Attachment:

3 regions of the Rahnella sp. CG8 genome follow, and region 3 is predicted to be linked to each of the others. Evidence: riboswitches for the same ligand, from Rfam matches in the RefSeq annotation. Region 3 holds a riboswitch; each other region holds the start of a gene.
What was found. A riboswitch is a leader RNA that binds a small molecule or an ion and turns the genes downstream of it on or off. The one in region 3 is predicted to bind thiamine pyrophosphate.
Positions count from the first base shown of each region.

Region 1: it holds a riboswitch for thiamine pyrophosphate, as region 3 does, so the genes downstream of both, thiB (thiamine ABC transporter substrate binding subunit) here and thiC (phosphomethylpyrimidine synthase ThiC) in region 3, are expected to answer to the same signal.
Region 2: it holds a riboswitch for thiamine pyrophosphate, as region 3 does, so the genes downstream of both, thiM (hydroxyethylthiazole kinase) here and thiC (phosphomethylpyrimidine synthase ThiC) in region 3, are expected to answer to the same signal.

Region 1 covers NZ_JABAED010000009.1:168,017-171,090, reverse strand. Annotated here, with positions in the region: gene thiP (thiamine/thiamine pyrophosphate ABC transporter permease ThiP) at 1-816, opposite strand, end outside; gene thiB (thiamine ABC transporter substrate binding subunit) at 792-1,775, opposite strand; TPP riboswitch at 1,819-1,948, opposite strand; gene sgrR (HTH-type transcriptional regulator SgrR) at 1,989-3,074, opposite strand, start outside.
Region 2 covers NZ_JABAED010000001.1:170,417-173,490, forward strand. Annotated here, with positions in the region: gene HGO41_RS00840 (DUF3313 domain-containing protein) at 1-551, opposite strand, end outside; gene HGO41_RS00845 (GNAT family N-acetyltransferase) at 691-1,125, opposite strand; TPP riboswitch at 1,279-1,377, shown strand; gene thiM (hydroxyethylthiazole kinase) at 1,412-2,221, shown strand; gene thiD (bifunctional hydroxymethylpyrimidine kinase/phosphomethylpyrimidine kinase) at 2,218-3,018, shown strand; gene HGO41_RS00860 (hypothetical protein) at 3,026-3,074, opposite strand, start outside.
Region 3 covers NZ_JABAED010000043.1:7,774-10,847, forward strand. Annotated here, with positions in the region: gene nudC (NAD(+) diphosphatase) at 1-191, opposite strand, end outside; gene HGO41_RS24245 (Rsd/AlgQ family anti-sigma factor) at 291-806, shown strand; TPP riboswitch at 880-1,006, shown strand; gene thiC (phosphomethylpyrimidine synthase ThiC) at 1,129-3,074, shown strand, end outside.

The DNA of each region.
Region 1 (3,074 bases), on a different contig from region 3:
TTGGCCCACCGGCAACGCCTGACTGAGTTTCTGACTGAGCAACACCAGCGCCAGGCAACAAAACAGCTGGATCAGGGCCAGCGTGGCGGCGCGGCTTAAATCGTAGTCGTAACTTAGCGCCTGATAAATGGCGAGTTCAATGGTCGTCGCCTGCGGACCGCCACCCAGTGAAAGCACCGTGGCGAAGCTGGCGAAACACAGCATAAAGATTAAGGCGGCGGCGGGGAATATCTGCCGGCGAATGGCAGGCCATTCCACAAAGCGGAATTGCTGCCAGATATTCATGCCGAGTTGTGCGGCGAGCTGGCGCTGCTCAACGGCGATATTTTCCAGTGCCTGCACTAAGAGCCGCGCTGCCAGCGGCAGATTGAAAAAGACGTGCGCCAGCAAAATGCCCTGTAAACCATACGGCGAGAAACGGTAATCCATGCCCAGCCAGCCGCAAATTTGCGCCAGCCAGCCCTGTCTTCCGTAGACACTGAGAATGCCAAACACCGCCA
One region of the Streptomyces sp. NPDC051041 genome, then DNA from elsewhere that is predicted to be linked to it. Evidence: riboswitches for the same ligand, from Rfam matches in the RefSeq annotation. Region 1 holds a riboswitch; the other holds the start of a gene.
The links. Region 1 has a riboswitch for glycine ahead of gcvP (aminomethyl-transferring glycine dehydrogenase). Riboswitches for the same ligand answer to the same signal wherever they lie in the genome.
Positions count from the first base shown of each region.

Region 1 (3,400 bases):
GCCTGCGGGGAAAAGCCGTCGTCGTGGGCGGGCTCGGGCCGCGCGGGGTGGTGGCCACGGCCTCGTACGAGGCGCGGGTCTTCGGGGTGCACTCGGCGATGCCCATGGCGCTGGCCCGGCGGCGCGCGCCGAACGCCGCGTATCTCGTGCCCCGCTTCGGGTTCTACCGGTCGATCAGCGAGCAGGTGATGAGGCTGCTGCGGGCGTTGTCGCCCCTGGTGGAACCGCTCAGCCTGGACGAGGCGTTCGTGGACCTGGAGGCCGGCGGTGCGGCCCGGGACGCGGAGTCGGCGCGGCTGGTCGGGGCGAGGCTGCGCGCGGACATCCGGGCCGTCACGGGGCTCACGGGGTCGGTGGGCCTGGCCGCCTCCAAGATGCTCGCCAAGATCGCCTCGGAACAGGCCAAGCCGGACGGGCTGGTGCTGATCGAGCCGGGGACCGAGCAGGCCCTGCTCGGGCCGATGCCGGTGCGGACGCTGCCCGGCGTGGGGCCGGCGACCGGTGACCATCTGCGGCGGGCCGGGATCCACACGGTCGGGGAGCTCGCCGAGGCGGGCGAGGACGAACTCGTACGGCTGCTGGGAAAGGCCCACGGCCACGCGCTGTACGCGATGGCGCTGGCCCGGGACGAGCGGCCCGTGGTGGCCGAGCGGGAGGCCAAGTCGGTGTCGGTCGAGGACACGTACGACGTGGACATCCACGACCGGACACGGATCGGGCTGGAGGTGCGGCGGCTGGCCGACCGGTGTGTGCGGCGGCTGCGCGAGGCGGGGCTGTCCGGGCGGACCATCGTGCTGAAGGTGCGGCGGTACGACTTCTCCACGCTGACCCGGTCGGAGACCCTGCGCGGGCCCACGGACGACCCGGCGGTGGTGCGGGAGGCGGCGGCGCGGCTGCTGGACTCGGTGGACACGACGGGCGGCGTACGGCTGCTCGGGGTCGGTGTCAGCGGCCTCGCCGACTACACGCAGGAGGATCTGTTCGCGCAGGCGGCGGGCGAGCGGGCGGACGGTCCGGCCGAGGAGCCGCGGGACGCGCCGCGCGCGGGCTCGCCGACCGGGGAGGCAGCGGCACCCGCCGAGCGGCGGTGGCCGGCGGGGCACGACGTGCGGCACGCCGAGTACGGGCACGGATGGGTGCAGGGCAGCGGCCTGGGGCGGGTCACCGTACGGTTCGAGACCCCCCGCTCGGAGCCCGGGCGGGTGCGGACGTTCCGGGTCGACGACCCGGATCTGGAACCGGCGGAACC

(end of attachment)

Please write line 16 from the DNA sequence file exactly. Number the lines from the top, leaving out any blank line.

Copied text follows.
GCCTGCGGGGAAAAGCCGTCGTCGTGGGCGGGCTCGGGCCGCGCGGGGTGGTGGCCACGGCCTCGTACGAGGCGCGGGTCTTCGGGGTGCACTCGGCGATGCCCATGGCGCTGGCCCGGCGGCGCGCGCCGAACGCCGCGTATCTCGTGCCCCGCTTCGGGTTCTACCGGTCGATCAGCGAGCAGGTGATGAGGCTGCTGCGGGCGTTGTCGCCCCTGGTGGAACCGCTCAGCCTGGACGAGGCGTTCGTGGACCTGGAGGCCGGCGGTGCGGCCCGGGACGCGGAGTCGGCGCGGCTGGTCGGGGCGAGGCTGCGCGCGGACATCCGGGCCGTCACGGGGCTCACGGGGTCGGTGGGCCTGGCCGCCTCCAAGATGCTCGCCAAGATCGCCTCGGAACAGGCCAAGCCGGACGGGCTGGTGCTGATCGAGCCGGGGACCGAGCAGGCCCTGCTCGGGCCGATGCCGGTGCGGACGCTGCCCGGCGTGGGGCCGGCGACCGGTGACCATCTGCGGCGGGCCGGGATCCACACGGTCGGGGAGCTCGCCGAGGCGGGCGAGGACGAACTCGTACGGCTGCTGGGAAAGGCCCACGGCCACGCGCTGTACGCGATGGCGCTGGCCCGGGACGAGCGGCCCGTGGTGGCCGAGCGGGAGGCCAAGTCGGTGTCGGTCGAGGACACGTACGACGTGGACATCCACGACCGGACACGGATCGGGCTGGAGGTGCGGCGGCTGGCCGACCGGTGTGTGCGGCGGCTGCGCGAGGCGGGGCTGTCCGGGCGGACCATCGTGCTGAAGGTGCGGCGGTACGACTTCTCCACGCTGACCCGGTCGGAGACCCTGCGCGGGCCCACGGACGACCCGGCGGTGGTGCGGGAGGCGGCGGCGCGGCTGCTGGACTCGGTGGACACGACGGGCGGCGTACGGCTGCTCGGGGTCGGTGTCAGCGGCCTCGCCGACTACACGCAGGAGGATCTGTTCGCGCAGGCGGCGGGCGAGCGGGCGGACGGTCCGGCCGAGGAGCCGCGGGACGCGCCGCGCGCGGGCTCGCCGACCGGGGAGGCAGCGGCACCCGCCGAGCGGCGGTGGCCGGCGGGGCACGACGTGCGGCACGCCGAGTACGGGCACGGATGGGTGCAGGGCAGCGGCCTGGGGCGGGTCACCGTACGGTTCGAGACCCCCCGCTCGGAGCCCGGGCGGGTGCGGACGTTCCGGGTCGACGACCCGGATCTGGAACCGGCGGAACC